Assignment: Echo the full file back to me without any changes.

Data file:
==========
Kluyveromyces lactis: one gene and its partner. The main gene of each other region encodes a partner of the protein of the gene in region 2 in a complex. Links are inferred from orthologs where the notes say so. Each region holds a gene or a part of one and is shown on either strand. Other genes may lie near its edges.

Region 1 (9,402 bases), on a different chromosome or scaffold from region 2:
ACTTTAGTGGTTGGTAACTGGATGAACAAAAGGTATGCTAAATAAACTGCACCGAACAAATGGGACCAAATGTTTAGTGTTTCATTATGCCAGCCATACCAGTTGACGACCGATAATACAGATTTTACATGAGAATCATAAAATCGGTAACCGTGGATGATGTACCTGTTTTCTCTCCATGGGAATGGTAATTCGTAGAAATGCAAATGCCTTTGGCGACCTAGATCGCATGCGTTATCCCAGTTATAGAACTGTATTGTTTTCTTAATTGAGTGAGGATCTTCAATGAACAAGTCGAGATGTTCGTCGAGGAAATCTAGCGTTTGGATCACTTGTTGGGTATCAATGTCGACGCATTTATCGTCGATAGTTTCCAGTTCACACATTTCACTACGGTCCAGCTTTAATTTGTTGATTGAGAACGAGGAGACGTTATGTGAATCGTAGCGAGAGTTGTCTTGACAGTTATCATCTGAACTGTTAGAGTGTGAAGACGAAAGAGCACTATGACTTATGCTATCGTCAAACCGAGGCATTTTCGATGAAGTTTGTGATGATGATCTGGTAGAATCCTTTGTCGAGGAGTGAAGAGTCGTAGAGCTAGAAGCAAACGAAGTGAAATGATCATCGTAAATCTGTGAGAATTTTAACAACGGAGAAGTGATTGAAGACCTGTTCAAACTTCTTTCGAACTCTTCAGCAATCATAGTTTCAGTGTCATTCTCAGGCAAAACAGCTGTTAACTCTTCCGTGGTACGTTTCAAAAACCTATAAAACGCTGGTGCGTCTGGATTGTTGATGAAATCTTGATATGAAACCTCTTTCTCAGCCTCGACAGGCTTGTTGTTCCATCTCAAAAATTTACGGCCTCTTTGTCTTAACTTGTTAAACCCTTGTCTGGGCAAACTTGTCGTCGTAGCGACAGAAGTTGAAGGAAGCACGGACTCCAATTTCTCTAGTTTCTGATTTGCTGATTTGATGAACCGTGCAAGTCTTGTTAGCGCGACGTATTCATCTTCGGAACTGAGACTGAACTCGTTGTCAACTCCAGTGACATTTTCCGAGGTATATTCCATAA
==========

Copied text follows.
Kluyveromyces lactis: one gene and its partner. The main gene of each other region encodes a partner of the protein of the gene in region 2 in a complex. Links are inferred from orthologs where the notes say so. Each region holds a gene or a part of one and is shown on either strand. Other genes may lie near its edges.

Region 1 (9,402 bases), on a different chromosome or scaffold from region 2:
ACTTTAGTGGTTGGTAACTGGATGAACAAAAGGTATGCTAAATAAACTGCACCGAACAAATGGGACCAAATGTTTAGTGTTTCATTATGCCAGCCATACCAGTTGACGACCGATAATACAGATTTTACATGAGAATCATAAAATCGGTAACCGTGGATGATGTACCTGTTTTCTCTCCATGGGAATGGTAATTCGTAGAAATGCAAATGCCTTTGGCGACCTAGATCGCATGCGTTATCCCAGTTATAGAACTGTATTGTTTTCTTAATTGAGTGAGGATCTTCAATGAACAAGTCGAGATGTTCGTCGAGGAAATCTAGCGTTTGGATCACTTGTTGGGTATCAATGTCGACGCATTTATCGTCGATAGTTTCCAGTTCACACATTTCACTACGGTCCAGCTTTAATTTGTTGATTGAGAACGAGGAGACGTTATGTGAATCGTAGCGAGAGTTGTCTTGACAGTTATCATCTGAACTGTTAGAGTGTGAAGACGAAAGAGCACTATGACTTATGCTATCGTCAAACCGAGGCATTTTCGATGAAGTTTGTGATGATGATCTGGTAGAATCCTTTGTCGAGGAGTGAAGAGTCGTAGAGCTAGAAGCAAACGAAGTGAAATGATCATCGTAAATCTGTGAGAATTTTAACAACGGAGAAGTGATTGAAGACCTGTTCAAACTTCTTTCGAACTCTTCAGCAATCATAGTTTCAGTGTCATTCTCAGGCAAAACAGCTGTTAACTCTTCCGTGGTACGTTTCAAAAACCTATAAAACGCTGGTGCGTCTGGATTGTTGATGAAATCTTGATATGAAACCTCTTTCTCAGCCTCGACAGGCTTGTTGTTCCATCTCAAAAATTTACGGCCTCTTTGTCTTAACTTGTTAAACCCTTGTCTGGGCAAACTTGTCGTCGTAGCGACAGAAGTTGAAGGAAGCACGGACTCCAATTTCTCTAGTTTCTGATTTGCTGATTTGATGAACCGTGCAAGTCTTGTTAGCGCGACGTATTCATCTTCGGAACTGAGACTGAACTCGTTGTCAACTCCAGTGACATTTTCCGAGGTATATTCCATAA